Yummly Essentials: Hail Mary Pasta
Learn how to turn a handful of ingredients into an easy weeknight recipe that’s ready in the time it takes to cook the pasta
Photographs by Olga Ivanova
These days I’m a meal-planning pro, but I wasn’t always. Way back when, I considered myself more of a pantser — I cooked by the seat of my pants, no planning ahead, no specific recipe in mind. Over time, I found that certain pantser dinners turned into actual recipes, or more accurately, formulas: flexible pairings of ingredients and techniques that let me use what I have on hand to produce predictably delicious results. My all-time favorite pantser meal is what I call Hail Mary Pasta.
Like a Hail Mary pass in football, when the clock is running out and the quarterback has no choice but to hurl the ball towards the end zone and hope for the best, Hail Mary Pasta was born out of desperation.
Early one evening when my now-teenage son was a toddler, my husband texted that they were on the way home from the playground. Kiddo was starving. I hadn’t yet started cooking dinner or even considered what to make, so into the kitchen I flew. I put on a large pot of salted water to boil (even when I don’t know what else will go into the pot, I start there — hot, salted water can be used to cook so many things) and threw open the fridge. Inside, I spotted a pint of grape tomatoes, just starting to wrinkle. A sad, lonely zucchini. I can make something with this.
I cranked up the oven and put the vegetables on a sheet pan with thinly sliced garlic and a healthy glug of olive oil. By the time the pasta was ready, the grape tomatoes had burst and released their juices, the zucchini had softened and begun to caramelize, and the garlic was aromatic and golden.
The dish wasn’t quite ready when my guys got home, but close enough. In the years since, Hail Mary Pasta has become a go-to in my kitchen. As long as I’ve got cherry or grape tomatoes, olive oil, garlic, and pasta, I’ve got dinner. And now, so do you.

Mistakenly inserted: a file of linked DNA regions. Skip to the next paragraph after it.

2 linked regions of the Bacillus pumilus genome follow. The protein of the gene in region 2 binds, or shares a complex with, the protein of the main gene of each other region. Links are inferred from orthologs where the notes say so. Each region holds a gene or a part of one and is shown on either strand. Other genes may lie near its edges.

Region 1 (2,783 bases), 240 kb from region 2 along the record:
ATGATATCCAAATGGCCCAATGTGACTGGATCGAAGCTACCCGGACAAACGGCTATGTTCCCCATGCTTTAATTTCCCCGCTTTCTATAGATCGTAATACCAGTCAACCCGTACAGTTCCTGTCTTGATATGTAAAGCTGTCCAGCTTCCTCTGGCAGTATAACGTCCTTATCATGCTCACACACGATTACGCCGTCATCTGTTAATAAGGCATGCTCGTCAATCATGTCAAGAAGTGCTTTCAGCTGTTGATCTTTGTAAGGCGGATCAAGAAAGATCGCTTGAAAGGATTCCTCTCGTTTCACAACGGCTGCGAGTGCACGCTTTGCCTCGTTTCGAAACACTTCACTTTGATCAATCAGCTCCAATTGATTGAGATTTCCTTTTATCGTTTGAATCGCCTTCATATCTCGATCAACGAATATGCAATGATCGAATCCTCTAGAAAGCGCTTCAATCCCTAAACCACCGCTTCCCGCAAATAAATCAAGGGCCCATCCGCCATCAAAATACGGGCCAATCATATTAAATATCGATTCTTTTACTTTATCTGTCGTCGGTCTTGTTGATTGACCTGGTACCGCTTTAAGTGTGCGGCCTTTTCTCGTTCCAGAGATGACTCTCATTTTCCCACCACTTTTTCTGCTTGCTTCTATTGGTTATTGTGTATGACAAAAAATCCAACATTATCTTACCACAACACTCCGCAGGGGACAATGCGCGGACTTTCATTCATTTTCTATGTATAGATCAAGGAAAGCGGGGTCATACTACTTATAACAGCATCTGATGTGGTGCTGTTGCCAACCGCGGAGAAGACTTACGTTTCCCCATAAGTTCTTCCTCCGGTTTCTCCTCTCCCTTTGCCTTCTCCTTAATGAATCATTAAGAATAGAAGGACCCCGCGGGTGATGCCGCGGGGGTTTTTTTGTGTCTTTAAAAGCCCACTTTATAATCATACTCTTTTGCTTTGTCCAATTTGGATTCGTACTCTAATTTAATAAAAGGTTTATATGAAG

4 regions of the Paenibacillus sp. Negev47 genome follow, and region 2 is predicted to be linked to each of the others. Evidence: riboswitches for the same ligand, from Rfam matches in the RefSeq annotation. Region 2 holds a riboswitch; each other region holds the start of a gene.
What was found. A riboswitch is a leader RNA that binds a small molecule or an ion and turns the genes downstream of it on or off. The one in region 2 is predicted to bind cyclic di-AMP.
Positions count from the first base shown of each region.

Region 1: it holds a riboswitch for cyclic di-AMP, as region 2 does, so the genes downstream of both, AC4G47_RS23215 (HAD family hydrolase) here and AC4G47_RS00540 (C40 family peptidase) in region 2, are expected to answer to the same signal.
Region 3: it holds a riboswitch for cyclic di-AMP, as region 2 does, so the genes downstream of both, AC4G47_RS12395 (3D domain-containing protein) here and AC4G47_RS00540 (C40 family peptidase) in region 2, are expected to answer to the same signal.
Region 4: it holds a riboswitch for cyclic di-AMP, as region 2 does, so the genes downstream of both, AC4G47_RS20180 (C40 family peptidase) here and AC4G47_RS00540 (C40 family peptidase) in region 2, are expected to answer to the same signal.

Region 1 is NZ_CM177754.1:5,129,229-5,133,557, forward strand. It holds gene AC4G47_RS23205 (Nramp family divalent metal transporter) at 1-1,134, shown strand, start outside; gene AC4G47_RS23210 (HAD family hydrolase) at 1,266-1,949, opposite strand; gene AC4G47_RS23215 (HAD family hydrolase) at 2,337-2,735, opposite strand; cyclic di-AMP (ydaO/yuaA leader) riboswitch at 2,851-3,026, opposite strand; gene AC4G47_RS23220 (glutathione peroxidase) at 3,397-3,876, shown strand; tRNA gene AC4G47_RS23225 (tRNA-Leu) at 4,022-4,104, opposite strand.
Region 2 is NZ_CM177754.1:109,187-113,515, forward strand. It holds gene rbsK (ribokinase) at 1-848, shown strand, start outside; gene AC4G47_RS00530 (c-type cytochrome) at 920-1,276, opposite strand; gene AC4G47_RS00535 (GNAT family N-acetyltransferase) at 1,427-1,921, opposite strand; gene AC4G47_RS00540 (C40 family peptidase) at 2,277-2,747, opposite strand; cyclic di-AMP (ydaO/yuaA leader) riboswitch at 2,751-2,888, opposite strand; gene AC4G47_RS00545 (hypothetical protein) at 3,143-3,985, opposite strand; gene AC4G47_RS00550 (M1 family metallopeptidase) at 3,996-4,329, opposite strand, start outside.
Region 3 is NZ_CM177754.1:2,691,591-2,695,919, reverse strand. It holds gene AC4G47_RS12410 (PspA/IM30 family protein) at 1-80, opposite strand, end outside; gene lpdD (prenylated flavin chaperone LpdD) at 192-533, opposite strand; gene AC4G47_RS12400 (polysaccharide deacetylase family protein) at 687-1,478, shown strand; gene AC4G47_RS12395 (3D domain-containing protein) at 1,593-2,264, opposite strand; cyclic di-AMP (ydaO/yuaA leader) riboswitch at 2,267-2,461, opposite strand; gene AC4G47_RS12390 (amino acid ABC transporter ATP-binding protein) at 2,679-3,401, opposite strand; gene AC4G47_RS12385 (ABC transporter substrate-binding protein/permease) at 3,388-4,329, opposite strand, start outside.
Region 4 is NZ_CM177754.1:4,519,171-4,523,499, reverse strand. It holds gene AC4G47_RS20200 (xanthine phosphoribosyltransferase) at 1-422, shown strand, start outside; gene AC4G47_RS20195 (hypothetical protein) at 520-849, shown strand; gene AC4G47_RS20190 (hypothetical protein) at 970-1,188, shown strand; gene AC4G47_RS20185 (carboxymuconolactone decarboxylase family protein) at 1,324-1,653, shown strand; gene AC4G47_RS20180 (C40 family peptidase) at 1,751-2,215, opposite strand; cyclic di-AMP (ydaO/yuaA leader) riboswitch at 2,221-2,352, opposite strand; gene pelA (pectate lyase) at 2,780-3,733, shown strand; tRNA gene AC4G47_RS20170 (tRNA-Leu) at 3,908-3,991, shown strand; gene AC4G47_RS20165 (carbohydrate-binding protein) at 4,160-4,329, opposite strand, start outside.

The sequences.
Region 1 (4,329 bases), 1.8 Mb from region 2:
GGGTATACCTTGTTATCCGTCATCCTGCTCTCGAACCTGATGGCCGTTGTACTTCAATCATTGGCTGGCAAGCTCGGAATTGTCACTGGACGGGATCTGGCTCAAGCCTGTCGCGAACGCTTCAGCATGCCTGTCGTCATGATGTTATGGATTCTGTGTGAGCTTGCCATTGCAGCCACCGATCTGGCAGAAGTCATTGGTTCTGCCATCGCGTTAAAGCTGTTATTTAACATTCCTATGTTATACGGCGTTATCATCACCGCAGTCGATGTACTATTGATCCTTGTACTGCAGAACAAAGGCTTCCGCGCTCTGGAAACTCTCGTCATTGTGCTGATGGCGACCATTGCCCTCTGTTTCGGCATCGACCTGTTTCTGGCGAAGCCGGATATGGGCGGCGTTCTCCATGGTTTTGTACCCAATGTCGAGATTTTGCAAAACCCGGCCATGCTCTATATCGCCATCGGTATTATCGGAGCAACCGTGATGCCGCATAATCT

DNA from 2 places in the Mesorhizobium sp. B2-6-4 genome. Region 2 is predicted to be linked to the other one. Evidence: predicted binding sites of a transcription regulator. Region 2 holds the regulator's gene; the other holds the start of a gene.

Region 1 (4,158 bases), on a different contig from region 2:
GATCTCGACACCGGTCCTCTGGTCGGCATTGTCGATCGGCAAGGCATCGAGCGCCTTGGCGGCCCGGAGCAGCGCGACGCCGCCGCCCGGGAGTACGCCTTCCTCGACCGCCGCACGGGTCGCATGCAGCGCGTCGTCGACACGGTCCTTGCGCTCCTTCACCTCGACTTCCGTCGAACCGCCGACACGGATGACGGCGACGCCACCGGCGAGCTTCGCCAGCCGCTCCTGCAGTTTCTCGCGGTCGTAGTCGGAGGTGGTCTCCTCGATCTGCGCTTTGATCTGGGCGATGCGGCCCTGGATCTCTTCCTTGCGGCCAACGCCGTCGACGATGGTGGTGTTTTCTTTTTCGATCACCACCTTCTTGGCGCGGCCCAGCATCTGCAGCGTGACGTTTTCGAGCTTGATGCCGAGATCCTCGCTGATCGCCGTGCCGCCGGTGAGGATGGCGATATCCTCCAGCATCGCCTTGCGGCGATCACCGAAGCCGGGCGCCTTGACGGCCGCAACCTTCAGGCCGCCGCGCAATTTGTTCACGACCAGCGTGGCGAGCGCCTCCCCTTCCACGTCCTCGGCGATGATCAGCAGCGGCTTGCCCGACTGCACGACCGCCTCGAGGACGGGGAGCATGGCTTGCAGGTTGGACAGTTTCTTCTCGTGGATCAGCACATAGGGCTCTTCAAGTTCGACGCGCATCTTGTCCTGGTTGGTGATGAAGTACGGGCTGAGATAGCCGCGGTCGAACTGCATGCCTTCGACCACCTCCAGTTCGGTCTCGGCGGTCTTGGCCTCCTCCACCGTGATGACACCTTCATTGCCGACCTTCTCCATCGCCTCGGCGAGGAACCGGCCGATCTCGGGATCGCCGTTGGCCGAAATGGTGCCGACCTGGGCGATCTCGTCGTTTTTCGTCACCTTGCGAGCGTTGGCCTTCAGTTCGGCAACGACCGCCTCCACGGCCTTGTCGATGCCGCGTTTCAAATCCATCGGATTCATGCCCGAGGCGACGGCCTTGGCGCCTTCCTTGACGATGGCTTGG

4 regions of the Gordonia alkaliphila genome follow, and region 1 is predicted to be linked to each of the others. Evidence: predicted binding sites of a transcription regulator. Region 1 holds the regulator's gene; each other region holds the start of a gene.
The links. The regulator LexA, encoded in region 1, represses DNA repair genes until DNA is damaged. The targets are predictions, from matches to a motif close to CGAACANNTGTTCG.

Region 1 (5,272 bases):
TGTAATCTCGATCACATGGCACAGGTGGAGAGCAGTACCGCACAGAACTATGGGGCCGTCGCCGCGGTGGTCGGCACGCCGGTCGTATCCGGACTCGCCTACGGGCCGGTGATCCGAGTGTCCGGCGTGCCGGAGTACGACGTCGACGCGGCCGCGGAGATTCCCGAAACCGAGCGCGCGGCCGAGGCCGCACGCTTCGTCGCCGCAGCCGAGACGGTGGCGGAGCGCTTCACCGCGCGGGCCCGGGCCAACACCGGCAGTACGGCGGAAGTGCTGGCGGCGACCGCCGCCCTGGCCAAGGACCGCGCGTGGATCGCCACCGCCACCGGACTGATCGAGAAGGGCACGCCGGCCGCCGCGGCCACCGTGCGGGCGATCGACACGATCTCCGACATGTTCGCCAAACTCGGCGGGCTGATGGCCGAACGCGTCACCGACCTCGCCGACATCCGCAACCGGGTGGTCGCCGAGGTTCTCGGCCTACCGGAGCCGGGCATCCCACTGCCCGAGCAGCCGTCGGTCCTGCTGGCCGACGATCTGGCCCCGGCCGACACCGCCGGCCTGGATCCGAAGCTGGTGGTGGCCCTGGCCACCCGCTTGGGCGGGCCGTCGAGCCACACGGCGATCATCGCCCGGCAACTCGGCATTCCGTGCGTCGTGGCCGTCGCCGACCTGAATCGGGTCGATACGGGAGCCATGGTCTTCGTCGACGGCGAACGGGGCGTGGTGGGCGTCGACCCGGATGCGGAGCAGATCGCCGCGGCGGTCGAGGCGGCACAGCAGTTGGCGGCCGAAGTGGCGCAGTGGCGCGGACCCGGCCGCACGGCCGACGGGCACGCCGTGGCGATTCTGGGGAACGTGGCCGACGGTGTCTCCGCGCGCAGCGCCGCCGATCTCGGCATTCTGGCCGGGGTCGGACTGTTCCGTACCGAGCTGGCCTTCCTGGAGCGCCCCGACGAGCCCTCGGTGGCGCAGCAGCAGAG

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Ingredients for Hail Mary Pasta
In its most basic form, this dish only needs four ingredients: pasta, small tomatoes, garlic, and olive oil. I almost always add a second (or third) vegetable, such as zucchini, and sprinkle a little freshly grated Parmesan or Pecorino on top at the end — and if I’ve got fresh herbs like basil on hand, I’ll add some of them, too. Of course, salt and freshly ground pepper are a given.
How to make Hail Mary Pasta
The best pantser recipes require very few essential steps. This one has just three:
Cook some pasta.
While that’s going, roast cherry tomatoes, garlic, and whatever other vegetable you like in a very hot oven.
When the pasta is done, the veggies should be, too. Combine and serve.
Tips for customizing Hail Mary Pasta
What have you got in the crisper? Odds are, it’ll work in this recipe. The only vegetables you absolutely need are garlic and tomatoes. I recommend cherry or grape tomatoes because when they burst, they release the perfect amount of juice, but the color is up to you. (In summer, Sungold cherry tomatoes from the farmer’s market or your garden make a particularly sweet sauce, if that’s your thing.) Once you’ve got your garlic and tomatoes, you can keep it simple with nothing else added, or choose another vegetable or two — just make sure you cut them small enough to roast quickly in a hot oven. Possibilities include:
Broccoli or broccolini
Fresh or frozen corn kernels
Leafy greens like spinach, chard, or kale
Red onion or shallots
Add fresh herbs if you’ve got ‘em:
Rosemary (finely chopped)
You can have fun with cheese, too, which helps make the dish more substantial:
Grated Parmesan, pecorino, or asiago
Cubed fresh mozzarella
And you can add a little something extra:
Crushed red pepper flakes
Pine nuts or slivered almonds
Breadcrumbs browned in olive oil
Lemon juice or zest
Get the Hail Mary Pasta recipe
Have you turned on the oven and cranked up the heat on that pot of pasta water? Let's get cooking!
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